The effective tax rate in the current quarter was 30 percent as compared to 34 percent in the prior year comparable quarter. The decrease in the effective income tax rate is primarily due to an increased mix of profits in lower tax jurisdictions. The effective tax rate for fiscal 2010 is expected to be approximately 32 percent, before any discrete adjustments.
Net income in the third quarter was $119 million, $1.13 per fully diluted share, compared to $124 million, $1.21 per fully diluted share in the third quarter last year.
Other Financial Matters
Cash provided by operations was $205 million in the current quarter compared to cash provided by operations of $187 million last year. The current quarter cash flow was positively impacted by an increase in advance payments on new original equipment orders, mostly in the underground business, partially offset by increased inventories associated with delays in original equipment shipments. Capital expenditures were $19 million during the current quarter as compared to $17 million in the prior year.
International commodity markets are being influenced by near term slowing from China and from declining momentum of industrial production in the U.S. and other developed countries. China’s steel output is expected to be down 4-6 percent in the second half, after being up 18 percent through the first half. U.S. steel production is expected to decline to 66-68 percent capacity utilization in the second half, after reaching 75 percent utilization in May. Even with the anticipated declines, the second half run rates for steel production would remain near record levels in China and well above last year in the U.S.
Slowing growth in steel production is impacting near term demand for met coal and iron ore. Demand for these raw materials is leveling off, but remains at historically high levels. Prices have softened along with demand, but remain significantly above last year. Third quarter prices for hard coking coal are expected to be set around $210 per metric ton, down 7 percent from second quarter contract pricing. Iron ore prices have been more volatile, but are recently trading in line with contract prices. Restrictions anticipated to be added to India exports and declining domestic China production should add stability to forward prices.
Copper imports into China have been impacted by significant reductions in Shanghai exchange stocks, and are running about 4 percent below their twelve month average. China slowing is being offset by increased demand in the rest of the world, and this is providing support to pricing. Copper prices have remained above $3.00 per pound since late 2009, and the forward curve remains above this level for several more years. As a result, customers are proceeding with copper expansion projects in North and South America and Australia, and with future green field projects in Central Africa and Mongolia.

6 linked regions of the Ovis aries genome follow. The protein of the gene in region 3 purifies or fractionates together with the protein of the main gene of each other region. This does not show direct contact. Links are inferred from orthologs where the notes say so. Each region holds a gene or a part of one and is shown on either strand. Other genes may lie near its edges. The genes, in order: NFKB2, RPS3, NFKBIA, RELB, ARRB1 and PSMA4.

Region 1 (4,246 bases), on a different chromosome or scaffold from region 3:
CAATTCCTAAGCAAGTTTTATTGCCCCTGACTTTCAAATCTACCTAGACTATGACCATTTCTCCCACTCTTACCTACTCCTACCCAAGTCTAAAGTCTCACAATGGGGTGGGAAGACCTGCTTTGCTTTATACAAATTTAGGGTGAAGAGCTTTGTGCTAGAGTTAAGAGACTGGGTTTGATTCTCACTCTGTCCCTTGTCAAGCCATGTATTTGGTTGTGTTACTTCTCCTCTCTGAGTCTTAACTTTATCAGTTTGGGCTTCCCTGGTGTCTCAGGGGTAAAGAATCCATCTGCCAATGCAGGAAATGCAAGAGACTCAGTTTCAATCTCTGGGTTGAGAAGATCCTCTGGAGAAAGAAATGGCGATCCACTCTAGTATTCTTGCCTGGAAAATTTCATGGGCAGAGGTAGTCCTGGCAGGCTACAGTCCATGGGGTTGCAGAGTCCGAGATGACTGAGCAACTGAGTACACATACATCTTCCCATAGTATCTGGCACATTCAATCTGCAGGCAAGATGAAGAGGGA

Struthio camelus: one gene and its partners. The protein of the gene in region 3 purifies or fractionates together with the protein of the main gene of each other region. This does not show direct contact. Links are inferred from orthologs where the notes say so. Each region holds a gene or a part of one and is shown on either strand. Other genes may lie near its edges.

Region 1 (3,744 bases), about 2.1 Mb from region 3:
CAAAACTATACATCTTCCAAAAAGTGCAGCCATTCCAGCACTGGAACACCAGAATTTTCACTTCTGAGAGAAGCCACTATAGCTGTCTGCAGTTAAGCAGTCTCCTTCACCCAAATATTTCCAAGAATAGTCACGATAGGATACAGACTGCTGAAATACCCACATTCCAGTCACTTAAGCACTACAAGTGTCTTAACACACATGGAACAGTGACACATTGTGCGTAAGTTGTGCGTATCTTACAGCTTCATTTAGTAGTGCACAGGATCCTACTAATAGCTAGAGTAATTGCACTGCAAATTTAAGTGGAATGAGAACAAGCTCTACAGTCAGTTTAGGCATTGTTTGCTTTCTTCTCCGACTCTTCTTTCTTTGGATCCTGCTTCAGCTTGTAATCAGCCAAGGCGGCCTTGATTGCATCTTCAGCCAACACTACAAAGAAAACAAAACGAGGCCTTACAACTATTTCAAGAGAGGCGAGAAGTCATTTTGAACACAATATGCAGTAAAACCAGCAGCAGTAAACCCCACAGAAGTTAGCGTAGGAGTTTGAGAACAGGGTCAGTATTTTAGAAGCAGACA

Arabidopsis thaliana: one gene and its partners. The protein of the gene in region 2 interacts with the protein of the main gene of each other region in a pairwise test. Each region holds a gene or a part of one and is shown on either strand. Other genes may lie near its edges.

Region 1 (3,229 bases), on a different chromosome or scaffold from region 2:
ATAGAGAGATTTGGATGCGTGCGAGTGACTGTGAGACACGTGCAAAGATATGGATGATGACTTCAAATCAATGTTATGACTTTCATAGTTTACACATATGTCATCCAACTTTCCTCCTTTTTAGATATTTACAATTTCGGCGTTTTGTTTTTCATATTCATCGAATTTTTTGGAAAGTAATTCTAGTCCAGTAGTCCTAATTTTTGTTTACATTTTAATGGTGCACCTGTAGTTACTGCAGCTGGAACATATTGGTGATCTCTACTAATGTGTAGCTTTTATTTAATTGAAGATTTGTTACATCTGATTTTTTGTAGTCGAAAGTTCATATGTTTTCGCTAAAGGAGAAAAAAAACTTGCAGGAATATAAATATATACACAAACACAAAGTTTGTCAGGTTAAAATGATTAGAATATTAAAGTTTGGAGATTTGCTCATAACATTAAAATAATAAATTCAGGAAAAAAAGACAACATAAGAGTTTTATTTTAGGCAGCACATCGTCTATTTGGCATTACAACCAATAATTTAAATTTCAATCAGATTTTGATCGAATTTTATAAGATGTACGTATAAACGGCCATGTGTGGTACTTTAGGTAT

Seaborne thermal coal markets continued to be robust through the first half of 2010. Seaborne demand was led by China and India, but imports were also up to other Asian countries, including Japan and Korea. China’s coal imports for the first half of 2010 were 81 million metric tons, which is a run rate 55 percent higher than 2009. Of this, 22 million metric tons were met coal and 59 million metric tons were thermal coal. Imports are expected to moderate in the second half, but should stay above 2009 levels. India’s imports accelerated in the past couple of years, and that trend is expected to continue with imports up 22 percent through the first half. In addition, India’s major new power plants are being sited in coastal regions to enable access to seaborne markets. Future demand will continue to be driven by 94 gigawatts of new coal-fired power generating capacity scheduled to come on line in Asia Pacific during 2010. These additions will increase regional coal consumption by up to 350-400 million metric tons.
The U.S. coal market continues to improve. The decline in U.S. power demand in 2009 was primarily driven by a 12 percent decline for industrial use, and recovery in this sector has been the main source of increased power demand this year. Power for this sector comes largely from coal-fired base load generation, and this is increasing coal demand despite natural gas prices that remain near $4.00 per thousand cubic feet. As a result, coal stockpiles have been drawn down over 25 percent from their peak in September 2009 and should return to normal levels around year end. U.S. coal prices have been improving with Central Appalachia coal back up to the range of $70 per ton and Powder River Basin coal back up to the range of $15 per ton. These are increases of more than 50 percent and 70 percent, respectively, since the first of this year. The longer view in the U.S. market is supported by 18 gigawatts of new power generating capacity under construction that is scheduled to come on line by the end of 2012 and burn an additional 70-80 million tons of coal.